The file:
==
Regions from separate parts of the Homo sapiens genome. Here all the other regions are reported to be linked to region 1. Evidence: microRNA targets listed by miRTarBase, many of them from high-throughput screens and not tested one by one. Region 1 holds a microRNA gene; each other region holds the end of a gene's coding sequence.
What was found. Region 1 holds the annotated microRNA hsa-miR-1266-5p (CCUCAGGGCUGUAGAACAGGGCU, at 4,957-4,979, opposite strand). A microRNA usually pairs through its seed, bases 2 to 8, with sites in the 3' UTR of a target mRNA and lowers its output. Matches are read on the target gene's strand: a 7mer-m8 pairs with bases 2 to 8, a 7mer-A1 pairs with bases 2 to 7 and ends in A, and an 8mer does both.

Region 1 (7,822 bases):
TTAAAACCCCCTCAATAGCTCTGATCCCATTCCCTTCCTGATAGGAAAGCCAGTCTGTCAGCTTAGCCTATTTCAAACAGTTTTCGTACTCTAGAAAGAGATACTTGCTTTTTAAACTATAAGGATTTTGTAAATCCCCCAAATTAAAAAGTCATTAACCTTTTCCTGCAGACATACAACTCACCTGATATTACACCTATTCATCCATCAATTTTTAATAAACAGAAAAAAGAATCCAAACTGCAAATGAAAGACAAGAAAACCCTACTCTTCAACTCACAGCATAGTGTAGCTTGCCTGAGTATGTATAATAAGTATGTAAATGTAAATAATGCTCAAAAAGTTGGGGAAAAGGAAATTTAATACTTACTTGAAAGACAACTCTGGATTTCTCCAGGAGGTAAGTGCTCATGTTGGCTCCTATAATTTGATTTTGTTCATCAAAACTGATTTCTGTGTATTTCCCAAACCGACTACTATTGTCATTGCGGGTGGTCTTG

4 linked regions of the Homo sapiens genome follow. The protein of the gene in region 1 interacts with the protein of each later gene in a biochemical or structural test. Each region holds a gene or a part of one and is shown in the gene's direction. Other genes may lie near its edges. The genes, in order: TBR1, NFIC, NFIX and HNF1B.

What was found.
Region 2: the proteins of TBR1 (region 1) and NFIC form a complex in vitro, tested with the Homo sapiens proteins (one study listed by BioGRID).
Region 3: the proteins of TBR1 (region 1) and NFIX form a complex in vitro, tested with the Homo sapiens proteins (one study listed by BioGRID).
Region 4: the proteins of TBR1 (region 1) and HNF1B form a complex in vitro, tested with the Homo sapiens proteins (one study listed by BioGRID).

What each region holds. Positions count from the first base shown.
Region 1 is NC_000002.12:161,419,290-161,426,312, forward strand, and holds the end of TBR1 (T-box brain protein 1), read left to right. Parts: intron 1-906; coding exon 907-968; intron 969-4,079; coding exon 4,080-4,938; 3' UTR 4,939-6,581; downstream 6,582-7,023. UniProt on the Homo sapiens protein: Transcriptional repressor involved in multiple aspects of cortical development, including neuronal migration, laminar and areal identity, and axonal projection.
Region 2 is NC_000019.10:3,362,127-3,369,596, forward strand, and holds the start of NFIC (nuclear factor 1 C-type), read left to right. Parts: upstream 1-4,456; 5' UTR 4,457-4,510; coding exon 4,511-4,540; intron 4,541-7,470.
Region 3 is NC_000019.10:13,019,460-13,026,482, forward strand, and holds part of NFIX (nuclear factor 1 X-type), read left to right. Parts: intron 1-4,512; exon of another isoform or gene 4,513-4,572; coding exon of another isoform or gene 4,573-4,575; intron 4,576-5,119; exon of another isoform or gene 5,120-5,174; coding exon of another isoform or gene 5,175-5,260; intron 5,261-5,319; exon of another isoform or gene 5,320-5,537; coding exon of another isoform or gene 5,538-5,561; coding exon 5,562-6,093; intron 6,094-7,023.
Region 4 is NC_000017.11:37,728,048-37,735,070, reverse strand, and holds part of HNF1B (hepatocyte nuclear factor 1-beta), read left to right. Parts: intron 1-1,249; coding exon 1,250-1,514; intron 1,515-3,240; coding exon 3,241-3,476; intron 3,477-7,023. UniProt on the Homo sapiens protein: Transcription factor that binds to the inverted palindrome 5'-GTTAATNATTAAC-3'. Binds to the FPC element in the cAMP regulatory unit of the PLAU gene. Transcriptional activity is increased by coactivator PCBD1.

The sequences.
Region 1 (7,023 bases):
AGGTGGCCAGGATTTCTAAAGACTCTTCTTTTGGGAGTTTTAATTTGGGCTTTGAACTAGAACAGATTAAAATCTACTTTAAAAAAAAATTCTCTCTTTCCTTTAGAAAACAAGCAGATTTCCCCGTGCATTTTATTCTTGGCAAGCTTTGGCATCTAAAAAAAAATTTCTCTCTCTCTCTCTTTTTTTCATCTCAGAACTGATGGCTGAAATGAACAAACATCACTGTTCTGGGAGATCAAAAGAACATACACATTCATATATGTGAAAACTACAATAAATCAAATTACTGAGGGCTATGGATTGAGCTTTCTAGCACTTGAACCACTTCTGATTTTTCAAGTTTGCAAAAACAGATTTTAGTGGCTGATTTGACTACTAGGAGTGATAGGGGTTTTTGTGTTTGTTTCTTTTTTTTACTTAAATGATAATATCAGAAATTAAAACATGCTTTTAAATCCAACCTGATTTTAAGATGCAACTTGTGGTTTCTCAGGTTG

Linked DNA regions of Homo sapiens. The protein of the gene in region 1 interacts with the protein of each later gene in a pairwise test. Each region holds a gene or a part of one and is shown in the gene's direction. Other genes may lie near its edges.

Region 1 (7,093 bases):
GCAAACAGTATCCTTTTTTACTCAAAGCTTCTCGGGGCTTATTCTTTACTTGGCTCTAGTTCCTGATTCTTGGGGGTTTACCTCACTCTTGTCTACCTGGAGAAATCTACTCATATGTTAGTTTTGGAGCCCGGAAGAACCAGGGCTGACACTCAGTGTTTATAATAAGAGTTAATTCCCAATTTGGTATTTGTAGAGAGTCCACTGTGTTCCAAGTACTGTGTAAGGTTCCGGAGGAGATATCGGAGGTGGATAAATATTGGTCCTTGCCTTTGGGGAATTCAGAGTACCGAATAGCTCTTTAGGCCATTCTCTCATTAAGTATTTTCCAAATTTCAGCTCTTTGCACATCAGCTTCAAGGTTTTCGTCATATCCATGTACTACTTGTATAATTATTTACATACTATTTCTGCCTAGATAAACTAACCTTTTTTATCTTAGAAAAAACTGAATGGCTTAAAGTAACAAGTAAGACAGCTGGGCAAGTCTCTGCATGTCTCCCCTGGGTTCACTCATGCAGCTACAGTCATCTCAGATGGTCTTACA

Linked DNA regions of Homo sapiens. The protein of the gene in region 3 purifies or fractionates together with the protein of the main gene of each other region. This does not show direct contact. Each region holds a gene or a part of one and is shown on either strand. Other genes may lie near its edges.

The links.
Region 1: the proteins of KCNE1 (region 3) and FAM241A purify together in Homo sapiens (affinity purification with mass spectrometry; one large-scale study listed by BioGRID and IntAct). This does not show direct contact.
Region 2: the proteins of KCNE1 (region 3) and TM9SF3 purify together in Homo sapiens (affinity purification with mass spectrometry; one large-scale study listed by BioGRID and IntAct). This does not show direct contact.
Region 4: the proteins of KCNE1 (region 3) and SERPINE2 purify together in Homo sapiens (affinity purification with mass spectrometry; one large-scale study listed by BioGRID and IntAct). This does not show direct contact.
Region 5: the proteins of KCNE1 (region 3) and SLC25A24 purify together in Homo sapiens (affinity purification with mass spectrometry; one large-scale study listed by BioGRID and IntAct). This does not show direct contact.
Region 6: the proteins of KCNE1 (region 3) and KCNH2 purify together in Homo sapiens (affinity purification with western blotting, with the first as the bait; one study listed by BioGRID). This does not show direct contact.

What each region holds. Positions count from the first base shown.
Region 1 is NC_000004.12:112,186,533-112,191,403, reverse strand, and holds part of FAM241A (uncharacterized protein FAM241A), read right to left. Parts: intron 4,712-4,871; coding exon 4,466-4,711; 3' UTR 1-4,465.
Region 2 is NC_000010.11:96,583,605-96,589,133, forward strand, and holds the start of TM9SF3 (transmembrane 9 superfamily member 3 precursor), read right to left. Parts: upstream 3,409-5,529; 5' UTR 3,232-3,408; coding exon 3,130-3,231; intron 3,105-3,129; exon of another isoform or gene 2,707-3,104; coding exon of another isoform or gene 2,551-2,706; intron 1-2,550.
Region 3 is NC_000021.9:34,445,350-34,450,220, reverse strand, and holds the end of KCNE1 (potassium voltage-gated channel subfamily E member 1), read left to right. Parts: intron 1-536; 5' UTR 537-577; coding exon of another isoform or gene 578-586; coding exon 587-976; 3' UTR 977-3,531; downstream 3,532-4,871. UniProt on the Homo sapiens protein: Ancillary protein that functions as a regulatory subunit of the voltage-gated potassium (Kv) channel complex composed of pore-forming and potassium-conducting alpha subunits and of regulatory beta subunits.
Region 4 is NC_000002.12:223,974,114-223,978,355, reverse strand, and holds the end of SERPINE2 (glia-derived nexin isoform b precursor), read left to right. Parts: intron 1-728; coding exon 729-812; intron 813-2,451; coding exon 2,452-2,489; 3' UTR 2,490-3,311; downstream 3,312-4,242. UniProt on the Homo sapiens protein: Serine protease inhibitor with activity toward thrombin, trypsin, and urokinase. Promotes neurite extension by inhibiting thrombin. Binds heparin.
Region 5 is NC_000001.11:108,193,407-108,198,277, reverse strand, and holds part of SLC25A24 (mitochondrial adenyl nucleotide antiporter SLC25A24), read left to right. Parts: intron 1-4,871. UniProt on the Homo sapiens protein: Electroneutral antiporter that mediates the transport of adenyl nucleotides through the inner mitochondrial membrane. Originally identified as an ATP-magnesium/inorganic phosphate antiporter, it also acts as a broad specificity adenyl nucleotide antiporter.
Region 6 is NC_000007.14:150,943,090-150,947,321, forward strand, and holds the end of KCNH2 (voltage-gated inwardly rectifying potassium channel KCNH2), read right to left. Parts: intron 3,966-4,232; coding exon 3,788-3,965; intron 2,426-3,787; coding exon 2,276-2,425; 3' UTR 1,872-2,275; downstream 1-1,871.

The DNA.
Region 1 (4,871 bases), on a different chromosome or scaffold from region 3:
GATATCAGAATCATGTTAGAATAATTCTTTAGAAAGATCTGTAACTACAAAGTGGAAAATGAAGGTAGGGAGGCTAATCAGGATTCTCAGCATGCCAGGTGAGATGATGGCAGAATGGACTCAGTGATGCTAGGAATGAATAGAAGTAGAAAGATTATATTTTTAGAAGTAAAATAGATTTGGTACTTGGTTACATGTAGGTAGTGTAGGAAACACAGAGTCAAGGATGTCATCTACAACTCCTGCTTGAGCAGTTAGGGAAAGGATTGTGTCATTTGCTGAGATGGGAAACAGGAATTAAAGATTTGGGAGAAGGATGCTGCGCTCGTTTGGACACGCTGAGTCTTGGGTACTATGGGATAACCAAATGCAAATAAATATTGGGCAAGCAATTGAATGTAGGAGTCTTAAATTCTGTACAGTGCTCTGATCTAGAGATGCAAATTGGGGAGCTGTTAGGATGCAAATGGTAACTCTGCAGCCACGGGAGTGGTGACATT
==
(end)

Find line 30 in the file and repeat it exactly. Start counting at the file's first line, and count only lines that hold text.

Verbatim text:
Region 2 is NC_000010.11:96,583,605-96,589,133, forward strand, and holds the start of TM9SF3 (transmembrane 9 superfamily member 3 precursor), read right to left. Parts: upstream 3,409-5,529; 5' UTR 3,232-3,408; coding exon 3,130-3,231; intron 3,105-3,129; exon of another isoform or gene 2,707-3,104; coding exon of another isoform or gene 2,551-2,706; intron 1-2,550.